Will you please provide the essential information requested in the "sticky" thread Questions for new posters.



There are many other questions to ask:


• Are the premises in England? Tenancy laws are different in other countries.


• Have you paid a deposit? If so, how much? Is the deposit protected under the rent deposit scheme?


• On what date was the Section 21 notice received? On what date does it take effect?



Bear in mind that if you are a shorthold tenant, with a periodic tenancy, you can be evicted from the premises by simply being given 2 months notice, in writing, taking effect after the initial six months ends (expiring on the last day of a rent period). No reason has to be given. That is known as a section 21 notice.


A section 21 notice is automatically invalid if given BEFORE the tenant's rent deposit has been protected in a TDS deposit protection scheme.



If no fixed term was agreed, or it has ended, a periodic tenancy arises (with a period of one week or one month, depending whether rent is paid weekly or monthly).


To end a periodic tenancy, the landlord must give 2 months notice in writing, expiring on the last day of a rent period (but if the tenancy agreement requires a longer period of notice, the landlord must give that longer period of notice); but the notice CANNOT take effect during the first 6 months. Thereafter, the landlord must ALSO obtain a Court order.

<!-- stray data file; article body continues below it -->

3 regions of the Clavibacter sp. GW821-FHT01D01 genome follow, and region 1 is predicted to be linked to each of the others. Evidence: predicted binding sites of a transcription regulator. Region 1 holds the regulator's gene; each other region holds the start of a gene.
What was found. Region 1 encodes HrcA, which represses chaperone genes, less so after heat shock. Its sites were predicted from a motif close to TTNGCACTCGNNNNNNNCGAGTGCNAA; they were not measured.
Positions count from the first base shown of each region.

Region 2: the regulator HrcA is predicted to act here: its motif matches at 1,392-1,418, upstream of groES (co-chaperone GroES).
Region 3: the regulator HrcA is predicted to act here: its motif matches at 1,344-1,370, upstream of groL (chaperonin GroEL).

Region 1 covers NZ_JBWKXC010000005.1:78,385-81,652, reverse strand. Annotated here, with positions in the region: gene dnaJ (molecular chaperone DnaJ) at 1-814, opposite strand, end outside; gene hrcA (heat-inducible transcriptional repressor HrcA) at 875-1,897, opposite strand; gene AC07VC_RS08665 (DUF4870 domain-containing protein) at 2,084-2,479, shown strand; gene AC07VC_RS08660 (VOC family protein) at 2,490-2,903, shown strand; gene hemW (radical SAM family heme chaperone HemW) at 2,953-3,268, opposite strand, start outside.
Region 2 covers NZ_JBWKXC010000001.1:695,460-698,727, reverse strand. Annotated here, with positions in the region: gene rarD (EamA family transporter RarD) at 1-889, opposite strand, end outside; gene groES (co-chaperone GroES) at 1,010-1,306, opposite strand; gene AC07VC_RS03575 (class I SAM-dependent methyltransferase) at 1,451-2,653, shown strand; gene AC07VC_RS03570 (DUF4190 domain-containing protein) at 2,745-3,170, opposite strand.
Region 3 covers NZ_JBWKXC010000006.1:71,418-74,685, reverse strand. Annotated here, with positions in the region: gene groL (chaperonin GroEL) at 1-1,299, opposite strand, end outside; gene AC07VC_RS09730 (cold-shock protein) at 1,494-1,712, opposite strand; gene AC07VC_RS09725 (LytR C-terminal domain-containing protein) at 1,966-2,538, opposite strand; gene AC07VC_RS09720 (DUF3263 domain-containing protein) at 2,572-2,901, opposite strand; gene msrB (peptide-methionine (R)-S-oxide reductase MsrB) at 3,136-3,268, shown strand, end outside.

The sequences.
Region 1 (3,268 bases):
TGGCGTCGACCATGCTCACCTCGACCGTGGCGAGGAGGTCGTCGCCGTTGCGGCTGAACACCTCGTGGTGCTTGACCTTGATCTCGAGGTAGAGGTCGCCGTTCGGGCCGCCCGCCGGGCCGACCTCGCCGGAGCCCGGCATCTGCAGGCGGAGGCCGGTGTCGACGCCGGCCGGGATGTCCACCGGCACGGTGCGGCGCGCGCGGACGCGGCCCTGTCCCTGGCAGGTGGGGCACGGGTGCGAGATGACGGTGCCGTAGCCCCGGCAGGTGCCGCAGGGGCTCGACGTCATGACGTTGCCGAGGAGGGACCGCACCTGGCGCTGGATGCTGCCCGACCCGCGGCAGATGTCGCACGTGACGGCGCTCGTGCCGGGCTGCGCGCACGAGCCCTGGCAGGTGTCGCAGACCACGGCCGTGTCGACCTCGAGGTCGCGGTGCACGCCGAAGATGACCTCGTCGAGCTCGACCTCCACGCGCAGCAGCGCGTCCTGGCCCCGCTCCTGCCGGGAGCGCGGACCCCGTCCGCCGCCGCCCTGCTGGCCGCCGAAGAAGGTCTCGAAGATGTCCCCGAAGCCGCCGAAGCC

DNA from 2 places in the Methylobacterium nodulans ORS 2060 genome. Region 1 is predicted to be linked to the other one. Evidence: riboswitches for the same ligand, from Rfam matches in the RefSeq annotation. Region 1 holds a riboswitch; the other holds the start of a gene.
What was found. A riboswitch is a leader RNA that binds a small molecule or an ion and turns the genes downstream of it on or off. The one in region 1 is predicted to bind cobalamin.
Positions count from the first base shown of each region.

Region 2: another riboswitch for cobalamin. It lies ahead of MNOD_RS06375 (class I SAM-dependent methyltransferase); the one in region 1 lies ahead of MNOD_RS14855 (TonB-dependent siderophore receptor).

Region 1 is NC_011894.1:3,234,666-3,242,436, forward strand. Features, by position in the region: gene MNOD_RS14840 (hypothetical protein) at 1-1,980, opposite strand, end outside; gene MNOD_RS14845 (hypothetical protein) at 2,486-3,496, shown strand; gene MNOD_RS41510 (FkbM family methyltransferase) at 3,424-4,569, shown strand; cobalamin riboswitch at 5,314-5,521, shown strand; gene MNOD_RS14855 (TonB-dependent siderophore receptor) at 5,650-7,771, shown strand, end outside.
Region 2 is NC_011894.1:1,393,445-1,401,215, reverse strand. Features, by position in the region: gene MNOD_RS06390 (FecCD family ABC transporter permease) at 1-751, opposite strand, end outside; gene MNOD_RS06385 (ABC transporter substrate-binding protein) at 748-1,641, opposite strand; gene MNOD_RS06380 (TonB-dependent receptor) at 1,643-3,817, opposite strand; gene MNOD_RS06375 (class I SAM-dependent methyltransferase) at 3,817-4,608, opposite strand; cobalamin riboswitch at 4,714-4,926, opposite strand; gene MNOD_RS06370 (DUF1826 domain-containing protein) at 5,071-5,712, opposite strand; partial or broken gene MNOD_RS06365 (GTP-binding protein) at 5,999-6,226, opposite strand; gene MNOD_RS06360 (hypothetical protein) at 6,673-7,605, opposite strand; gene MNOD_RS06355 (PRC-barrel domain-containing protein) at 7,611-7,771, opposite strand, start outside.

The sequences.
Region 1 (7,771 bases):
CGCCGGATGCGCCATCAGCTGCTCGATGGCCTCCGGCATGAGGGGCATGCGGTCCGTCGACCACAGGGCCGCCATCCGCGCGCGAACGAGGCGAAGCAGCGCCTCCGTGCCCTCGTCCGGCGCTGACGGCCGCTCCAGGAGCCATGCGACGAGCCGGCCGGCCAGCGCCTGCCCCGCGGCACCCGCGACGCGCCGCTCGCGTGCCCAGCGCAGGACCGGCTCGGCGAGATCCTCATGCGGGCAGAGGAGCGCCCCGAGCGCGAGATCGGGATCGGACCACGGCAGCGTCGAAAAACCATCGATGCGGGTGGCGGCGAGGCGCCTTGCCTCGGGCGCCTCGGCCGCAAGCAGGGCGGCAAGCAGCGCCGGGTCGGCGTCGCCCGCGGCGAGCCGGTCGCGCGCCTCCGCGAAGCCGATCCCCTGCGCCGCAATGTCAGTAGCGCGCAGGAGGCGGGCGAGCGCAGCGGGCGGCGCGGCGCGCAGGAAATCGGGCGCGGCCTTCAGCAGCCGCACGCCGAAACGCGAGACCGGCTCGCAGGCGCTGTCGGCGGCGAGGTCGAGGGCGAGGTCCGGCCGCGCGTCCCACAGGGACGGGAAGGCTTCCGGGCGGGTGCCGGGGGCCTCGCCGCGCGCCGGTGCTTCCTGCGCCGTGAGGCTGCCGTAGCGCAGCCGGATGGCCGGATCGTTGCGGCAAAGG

If the section 21 notice is valid, you will be evicted.


Start looking for new accommodation, so that if the s.21 notice is invalid you can give notice to end the tenancy on a date convenient for you, i.e. to coincide with the date your next tenancy begins, because the probability is the landlord will try again.



This is a self-help forum in which users share their experiences. Assistance is offered informally, without any assumption of liability. Use your own judgement; obtain advice from a qualified and insured professional if you have any doubts.


This posting gives general guidance only. It is not an authoritative statement of the law. Consult a Solicitor for specific advice before deciding on any course of action.



Further information:


Assured and Shorthold tenancies - A guide for tenants


Renting and Leasehold - Advice from Shelter



All posts are opinion only



If you've found my suggestions useful, please click on my star and add a comment

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Hi, a receiver in a case like this is appointed by the lender. It is an alternative to repossession. Basically, the receiver will collect the rent and pass it to the bank. The receiver is effectlvely your landlord now (legally he acts as agent for the owner). If you want to discuss then you should contact the receiver and not the original landlord as the latter will have no power to agree anything as regards a further tenancy unless the receiver's appointment is terminated.

It is likely that the receiver does have the power to give you notice on behalf of the original landlord whether the original landlord consents or not.